Many things are incomprehensible when pondering the post-Pulwama developments. The nature of the retaliation is one issue, and India’s reluctance to say anything, do anything, that would be taken askance by China, is another.
If the idea of the aerial strike on the Jaish-e-Mohammad (JeM) training centre in Balakot in the Pakistani province of Khyber-Pakhtunkhwa was to send a message of India going fully punitive, display Indian resolve to hit the terrorists hard, and cause such losses as to signal clearly India’s willingness to escalate, and to escalate again, should the Pakistan military react to the initial IAF foray, then why was a PGM (precision guided munition) the weapon of choice? The 500kg glide bomb outfitted with the Israeli Spice 2000 terminal guidance set is very accurate and may, in fact, have penetrated the roof of the JeM hostel and killed off and incapacitated many trainee mujahideen/jihadis.
But such a precision strike was inappropriate if the aim was to impact Pakistan and the world with wide-area destruction to take out the entire terrorist complex, which outcome, at a minimum, wouldn’t have been questioned or spawned, as has happened, an alternative Islamabad narrative of IAF Mirage 2000s dropping their ordnance harmlessly on some trees and scooting to avoid engaging with PAF aircraft in a dog fight. In light of disputed satellite imagery, the effect of the Indian strike was diluted and lost what deterrent value it had because it was seen to have, if not missed the target, then caused only minor damage. If a massive area weapon – several 1,000kg bombs — to level much of the forested hilltop the JeM facility was used instead and, post-attack, ‘Before’ and ‘After’ pictures with clearly labeled but destroyed terrorist support structures – hostels, arms depot, firing range, etc., been released to the Indian and international media, Islamabad would have had little wiggle room and the world would have been stunned into pondering a suddenly decisive India.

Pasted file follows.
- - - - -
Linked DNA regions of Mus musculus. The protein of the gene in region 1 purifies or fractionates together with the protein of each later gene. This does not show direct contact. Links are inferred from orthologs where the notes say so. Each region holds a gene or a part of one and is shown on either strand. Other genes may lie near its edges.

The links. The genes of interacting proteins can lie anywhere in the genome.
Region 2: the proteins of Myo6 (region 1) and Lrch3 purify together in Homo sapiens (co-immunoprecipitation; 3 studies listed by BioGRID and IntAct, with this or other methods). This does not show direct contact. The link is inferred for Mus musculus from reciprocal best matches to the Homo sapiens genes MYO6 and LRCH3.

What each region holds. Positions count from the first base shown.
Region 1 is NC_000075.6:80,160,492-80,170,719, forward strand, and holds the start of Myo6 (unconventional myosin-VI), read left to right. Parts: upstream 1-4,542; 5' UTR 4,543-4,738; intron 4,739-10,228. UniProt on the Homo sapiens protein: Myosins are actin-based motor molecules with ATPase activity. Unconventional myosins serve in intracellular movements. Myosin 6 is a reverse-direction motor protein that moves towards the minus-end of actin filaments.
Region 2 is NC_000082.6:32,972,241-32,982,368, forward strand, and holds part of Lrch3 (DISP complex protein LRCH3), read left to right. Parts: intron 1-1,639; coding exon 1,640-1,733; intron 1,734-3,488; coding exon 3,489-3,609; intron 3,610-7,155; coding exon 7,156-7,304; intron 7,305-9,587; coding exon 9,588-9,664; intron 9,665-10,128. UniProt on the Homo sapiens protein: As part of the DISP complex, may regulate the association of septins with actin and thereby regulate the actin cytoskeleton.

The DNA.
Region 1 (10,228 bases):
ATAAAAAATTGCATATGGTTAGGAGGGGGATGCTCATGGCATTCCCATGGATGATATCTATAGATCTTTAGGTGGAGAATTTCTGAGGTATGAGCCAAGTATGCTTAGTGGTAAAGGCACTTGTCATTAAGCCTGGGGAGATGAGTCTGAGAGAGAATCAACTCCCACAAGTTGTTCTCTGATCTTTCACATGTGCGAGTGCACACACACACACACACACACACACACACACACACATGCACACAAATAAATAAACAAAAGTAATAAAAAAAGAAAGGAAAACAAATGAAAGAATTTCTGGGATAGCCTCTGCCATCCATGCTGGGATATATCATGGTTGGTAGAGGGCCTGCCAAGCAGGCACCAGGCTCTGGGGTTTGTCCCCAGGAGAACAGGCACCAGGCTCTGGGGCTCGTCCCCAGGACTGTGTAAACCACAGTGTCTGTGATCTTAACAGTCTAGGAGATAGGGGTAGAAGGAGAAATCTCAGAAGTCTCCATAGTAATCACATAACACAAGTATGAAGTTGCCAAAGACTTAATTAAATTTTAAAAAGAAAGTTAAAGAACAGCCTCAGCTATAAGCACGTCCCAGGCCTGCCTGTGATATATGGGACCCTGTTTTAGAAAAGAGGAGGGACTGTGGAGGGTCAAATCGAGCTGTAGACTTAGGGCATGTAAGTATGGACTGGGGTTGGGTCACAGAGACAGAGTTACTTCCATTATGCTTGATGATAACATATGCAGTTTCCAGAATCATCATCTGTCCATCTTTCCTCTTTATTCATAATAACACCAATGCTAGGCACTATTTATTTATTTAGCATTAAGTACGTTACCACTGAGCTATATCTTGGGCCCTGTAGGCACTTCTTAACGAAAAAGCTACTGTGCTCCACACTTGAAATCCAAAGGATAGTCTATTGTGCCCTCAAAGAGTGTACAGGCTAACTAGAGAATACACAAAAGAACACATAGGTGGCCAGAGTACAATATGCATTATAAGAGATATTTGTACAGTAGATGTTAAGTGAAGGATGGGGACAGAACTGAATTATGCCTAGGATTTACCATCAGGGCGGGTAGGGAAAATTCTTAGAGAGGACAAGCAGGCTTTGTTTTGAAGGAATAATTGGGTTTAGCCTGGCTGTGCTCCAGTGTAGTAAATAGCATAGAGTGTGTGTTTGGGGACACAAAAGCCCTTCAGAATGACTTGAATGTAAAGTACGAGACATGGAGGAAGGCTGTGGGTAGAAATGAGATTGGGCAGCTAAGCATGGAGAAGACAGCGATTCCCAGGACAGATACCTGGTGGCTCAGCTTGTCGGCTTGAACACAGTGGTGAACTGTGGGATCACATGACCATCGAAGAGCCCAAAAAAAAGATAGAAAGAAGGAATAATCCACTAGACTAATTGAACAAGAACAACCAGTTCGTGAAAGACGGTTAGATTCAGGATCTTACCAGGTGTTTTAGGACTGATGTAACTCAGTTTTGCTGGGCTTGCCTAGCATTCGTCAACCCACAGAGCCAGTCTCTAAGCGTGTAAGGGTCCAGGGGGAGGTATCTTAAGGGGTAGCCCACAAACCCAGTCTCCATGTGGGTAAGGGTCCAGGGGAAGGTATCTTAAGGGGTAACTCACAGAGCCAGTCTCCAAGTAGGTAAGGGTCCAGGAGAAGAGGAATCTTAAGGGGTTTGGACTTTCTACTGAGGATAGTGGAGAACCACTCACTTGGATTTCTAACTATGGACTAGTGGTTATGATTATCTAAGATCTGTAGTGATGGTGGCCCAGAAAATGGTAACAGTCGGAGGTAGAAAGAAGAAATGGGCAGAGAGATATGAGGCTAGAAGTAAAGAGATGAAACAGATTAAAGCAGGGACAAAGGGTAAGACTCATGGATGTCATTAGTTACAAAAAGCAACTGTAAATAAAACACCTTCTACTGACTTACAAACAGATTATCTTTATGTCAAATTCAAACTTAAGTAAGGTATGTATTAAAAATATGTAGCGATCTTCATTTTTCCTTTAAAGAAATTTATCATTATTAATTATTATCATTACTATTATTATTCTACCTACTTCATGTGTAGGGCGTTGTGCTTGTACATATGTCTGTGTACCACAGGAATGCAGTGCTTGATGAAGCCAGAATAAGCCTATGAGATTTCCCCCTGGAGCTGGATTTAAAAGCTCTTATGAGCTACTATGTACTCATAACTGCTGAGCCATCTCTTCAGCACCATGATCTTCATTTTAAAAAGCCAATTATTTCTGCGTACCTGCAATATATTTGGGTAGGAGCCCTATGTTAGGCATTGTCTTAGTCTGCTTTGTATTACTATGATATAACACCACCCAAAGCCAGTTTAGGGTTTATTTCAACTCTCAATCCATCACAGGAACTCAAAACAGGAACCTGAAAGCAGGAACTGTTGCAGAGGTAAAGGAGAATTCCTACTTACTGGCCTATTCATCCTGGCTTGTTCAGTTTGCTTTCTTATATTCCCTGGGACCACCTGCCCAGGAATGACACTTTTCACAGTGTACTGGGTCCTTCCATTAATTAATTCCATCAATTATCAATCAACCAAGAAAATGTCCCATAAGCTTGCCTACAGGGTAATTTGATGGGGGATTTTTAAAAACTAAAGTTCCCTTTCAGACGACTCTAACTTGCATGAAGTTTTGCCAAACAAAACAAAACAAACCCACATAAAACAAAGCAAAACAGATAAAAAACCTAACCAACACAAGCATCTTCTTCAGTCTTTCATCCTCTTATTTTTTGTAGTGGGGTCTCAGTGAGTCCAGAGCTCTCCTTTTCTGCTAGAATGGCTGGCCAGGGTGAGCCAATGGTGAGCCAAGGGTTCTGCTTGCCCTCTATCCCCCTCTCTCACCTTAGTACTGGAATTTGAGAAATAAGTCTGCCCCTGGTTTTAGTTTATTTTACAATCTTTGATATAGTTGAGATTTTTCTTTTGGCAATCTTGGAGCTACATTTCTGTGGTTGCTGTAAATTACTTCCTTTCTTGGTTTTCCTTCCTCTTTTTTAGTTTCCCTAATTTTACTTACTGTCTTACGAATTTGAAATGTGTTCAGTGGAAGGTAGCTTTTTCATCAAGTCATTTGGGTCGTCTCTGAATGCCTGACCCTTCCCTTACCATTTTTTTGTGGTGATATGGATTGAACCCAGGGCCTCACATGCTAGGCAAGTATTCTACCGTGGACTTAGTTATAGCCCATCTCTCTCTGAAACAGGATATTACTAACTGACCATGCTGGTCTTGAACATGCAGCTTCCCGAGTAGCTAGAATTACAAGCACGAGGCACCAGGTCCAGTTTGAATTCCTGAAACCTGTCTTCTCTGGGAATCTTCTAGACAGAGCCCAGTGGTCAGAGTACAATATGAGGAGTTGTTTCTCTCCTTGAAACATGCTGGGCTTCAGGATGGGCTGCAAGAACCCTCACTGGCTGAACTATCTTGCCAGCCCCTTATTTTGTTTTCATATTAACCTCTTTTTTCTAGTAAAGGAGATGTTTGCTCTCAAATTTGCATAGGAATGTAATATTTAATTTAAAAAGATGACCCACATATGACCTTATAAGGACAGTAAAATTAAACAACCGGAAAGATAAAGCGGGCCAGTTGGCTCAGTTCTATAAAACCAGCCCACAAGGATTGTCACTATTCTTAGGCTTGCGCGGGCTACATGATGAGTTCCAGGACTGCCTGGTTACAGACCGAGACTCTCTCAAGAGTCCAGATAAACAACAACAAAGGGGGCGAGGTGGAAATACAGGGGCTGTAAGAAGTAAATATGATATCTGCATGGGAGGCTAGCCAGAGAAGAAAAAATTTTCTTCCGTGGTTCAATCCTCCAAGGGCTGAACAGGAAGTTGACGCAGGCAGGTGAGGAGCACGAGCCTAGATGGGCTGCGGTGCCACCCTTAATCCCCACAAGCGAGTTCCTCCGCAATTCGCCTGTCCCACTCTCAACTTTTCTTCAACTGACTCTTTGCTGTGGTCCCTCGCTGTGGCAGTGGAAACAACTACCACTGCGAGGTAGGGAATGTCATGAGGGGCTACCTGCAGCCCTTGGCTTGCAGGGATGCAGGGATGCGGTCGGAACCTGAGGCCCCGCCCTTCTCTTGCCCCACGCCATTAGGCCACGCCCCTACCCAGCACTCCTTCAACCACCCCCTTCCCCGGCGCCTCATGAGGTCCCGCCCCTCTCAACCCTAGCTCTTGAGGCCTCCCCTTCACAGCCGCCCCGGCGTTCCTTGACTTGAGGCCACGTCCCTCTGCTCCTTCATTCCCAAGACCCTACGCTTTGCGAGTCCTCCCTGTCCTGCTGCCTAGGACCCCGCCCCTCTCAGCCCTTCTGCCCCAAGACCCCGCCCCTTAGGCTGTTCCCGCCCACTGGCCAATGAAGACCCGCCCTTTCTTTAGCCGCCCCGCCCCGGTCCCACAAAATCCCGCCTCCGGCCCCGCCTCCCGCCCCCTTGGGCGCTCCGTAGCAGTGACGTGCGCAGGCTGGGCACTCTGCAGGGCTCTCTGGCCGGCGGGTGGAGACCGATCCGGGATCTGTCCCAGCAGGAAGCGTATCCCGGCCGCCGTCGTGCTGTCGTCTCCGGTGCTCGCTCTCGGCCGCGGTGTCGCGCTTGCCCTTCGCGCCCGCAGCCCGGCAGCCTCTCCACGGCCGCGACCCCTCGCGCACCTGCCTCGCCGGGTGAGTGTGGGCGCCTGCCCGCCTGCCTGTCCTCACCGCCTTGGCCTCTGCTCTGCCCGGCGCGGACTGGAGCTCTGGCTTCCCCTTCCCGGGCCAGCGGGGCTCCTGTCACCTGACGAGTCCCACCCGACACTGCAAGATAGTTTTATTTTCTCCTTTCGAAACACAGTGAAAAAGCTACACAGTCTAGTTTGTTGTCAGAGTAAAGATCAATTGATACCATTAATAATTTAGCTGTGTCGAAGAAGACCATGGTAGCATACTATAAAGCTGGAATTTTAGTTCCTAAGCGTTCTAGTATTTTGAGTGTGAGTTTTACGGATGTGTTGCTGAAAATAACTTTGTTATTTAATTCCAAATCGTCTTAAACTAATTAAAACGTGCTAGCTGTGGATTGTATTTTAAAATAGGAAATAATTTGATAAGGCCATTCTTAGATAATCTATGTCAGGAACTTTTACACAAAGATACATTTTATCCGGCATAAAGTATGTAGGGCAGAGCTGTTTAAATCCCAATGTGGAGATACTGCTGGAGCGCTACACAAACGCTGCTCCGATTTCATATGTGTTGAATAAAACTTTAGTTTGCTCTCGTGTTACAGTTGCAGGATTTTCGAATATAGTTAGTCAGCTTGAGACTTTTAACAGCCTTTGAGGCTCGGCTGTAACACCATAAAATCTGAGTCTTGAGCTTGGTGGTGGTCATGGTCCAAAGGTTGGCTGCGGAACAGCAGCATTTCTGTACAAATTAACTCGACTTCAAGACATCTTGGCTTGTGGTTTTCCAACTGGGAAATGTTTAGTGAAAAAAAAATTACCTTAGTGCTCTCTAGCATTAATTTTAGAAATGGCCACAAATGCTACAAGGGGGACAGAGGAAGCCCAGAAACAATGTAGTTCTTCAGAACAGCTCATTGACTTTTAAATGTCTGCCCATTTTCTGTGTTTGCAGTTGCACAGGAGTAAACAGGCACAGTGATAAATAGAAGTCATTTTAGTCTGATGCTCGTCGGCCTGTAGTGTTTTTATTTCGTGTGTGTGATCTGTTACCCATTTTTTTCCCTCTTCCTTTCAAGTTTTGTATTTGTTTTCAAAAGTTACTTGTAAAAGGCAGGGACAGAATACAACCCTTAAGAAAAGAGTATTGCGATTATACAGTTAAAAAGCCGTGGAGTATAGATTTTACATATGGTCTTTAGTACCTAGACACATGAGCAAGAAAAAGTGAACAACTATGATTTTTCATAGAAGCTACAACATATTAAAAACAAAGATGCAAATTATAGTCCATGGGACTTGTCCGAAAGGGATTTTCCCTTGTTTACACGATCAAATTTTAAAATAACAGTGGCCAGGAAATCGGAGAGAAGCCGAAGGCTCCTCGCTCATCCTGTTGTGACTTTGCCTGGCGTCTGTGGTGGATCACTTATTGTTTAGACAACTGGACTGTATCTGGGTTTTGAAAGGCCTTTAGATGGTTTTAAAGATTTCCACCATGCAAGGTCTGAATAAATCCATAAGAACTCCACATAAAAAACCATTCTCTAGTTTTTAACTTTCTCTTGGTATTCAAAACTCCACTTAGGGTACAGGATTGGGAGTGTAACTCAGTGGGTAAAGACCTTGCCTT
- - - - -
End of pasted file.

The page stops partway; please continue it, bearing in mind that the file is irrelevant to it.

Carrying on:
So, the question arises: Why did IAF choose a PGM not an area weapon? If it did so under Prime Minister’s instructions to minimize collateral damage, then it apparently failed to inform Modi, or the latter was not properly briefed by his National Security Advisor, Ajit Doval, and the Intelligence agencies, that the selected JeM targets were, in fact, situated on a forested hilltop far from Balakot town, whence the possibility of civilian casualties was nil, and the use of wide-area destruction bombs was appropriate.